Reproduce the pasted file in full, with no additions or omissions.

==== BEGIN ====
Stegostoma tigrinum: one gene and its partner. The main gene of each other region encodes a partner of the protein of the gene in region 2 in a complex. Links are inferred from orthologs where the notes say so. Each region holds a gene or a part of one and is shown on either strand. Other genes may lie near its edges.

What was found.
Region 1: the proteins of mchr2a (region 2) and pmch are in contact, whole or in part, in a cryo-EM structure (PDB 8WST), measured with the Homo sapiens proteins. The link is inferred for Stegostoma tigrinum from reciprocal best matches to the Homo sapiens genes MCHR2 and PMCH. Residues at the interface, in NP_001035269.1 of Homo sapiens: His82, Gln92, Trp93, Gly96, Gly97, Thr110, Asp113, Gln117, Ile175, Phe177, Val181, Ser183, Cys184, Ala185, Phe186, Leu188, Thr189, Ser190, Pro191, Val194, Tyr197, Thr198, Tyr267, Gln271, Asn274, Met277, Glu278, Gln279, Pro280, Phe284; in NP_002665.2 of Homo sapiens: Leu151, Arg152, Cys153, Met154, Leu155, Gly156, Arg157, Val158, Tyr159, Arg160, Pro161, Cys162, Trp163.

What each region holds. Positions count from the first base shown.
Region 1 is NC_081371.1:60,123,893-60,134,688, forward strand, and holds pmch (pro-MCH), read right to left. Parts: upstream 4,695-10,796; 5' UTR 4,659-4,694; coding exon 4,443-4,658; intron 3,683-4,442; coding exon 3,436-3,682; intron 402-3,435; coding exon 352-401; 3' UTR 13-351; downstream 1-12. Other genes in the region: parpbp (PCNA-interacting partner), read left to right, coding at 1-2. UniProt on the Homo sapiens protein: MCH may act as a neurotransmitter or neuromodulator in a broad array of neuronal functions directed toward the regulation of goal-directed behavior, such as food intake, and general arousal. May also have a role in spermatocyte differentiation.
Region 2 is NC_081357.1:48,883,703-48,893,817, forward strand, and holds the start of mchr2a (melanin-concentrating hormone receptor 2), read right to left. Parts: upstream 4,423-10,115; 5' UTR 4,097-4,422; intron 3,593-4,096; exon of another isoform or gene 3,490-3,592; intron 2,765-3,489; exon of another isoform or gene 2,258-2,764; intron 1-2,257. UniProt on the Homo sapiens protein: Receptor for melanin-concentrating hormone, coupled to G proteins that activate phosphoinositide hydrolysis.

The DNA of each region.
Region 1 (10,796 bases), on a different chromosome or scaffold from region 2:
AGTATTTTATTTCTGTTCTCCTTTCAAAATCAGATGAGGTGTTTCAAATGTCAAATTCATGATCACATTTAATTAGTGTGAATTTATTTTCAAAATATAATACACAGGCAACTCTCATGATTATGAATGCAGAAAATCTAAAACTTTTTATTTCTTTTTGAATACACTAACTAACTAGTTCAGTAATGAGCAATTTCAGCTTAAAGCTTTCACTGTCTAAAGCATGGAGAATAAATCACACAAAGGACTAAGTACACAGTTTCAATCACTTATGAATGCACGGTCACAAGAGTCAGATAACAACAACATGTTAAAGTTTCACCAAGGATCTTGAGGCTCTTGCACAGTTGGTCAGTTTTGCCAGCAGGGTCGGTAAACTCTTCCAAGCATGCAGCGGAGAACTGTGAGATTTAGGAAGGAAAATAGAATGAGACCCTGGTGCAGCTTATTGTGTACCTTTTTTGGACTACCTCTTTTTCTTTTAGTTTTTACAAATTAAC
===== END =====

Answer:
Stegostoma tigrinum: one gene and its partner. The main gene of each other region encodes a partner of the protein of the gene in region 2 in a complex. Links are inferred from orthologs where the notes say so. Each region holds a gene or a part of one and is shown on either strand. Other genes may lie near its edges.

What was found.
Region 1: the proteins of mchr2a (region 2) and pmch are in contact, whole or in part, in a cryo-EM structure (PDB 8WST), measured with the Homo sapiens proteins. The link is inferred for Stegostoma tigrinum from reciprocal best matches to the Homo sapiens genes MCHR2 and PMCH. Residues at the interface, in NP_001035269.1 of Homo sapiens: His82, Gln92, Trp93, Gly96, Gly97, Thr110, Asp113, Gln117, Ile175, Phe177, Val181, Ser183, Cys184, Ala185, Phe186, Leu188, Thr189, Ser190, Pro191, Val194, Tyr197, Thr198, Tyr267, Gln271, Asn274, Met277, Glu278, Gln279, Pro280, Phe284; in NP_002665.2 of Homo sapiens: Leu151, Arg152, Cys153, Met154, Leu155, Gly156, Arg157, Val158, Tyr159, Arg160, Pro161, Cys162, Trp163.

What each region holds. Positions count from the first base shown.
Region 1 is NC_081371.1:60,123,893-60,134,688, forward strand, and holds pmch (pro-MCH), read right to left. Parts: upstream 4,695-10,796; 5' UTR 4,659-4,694; coding exon 4,443-4,658; intron 3,683-4,442; coding exon 3,436-3,682; intron 402-3,435; coding exon 352-401; 3' UTR 13-351; downstream 1-12. Other genes in the region: parpbp (PCNA-interacting partner), read left to right, coding at 1-2. UniProt on the Homo sapiens protein: MCH may act as a neurotransmitter or neuromodulator in a broad array of neuronal functions directed toward the regulation of goal-directed behavior, such as food intake, and general arousal. May also have a role in spermatocyte differentiation.
Region 2 is NC_081357.1:48,883,703-48,893,817, forward strand, and holds the start of mchr2a (melanin-concentrating hormone receptor 2), read right to left. Parts: upstream 4,423-10,115; 5' UTR 4,097-4,422; intron 3,593-4,096; exon of another isoform or gene 3,490-3,592; intron 2,765-3,489; exon of another isoform or gene 2,258-2,764; intron 1-2,257. UniProt on the Homo sapiens protein: Receptor for melanin-concentrating hormone, coupled to G proteins that activate phosphoinositide hydrolysis.

The DNA of each region.
Region 1 (10,796 bases), on a different chromosome or scaffold from region 2:
AGTATTTTATTTCTGTTCTCCTTTCAAAATCAGATGAGGTGTTTCAAATGTCAAATTCATGATCACATTTAATTAGTGTGAATTTATTTTCAAAATATAATACACAGGCAACTCTCATGATTATGAATGCAGAAAATCTAAAACTTTTTATTTCTTTTTGAATACACTAACTAACTAGTTCAGTAATGAGCAATTTCAGCTTAAAGCTTTCACTGTCTAAAGCATGGAGAATAAATCACACAAAGGACTAAGTACACAGTTTCAATCACTTATGAATGCACGGTCACAAGAGTCAGATAACAACAACATGTTAAAGTTTCACCAAGGATCTTGAGGCTCTTGCACAGTTGGTCAGTTTTGCCAGCAGGGTCGGTAAACTCTTCCAAGCATGCAGCGGAGAACTGTGAGATTTAGGAAGGAAAATAGAATGAGACCCTGGTGCAGCTTATTGTGTACCTTTTTTGGACTACCTCTTTTTCTTTTAGTTTTTACAAATTAAC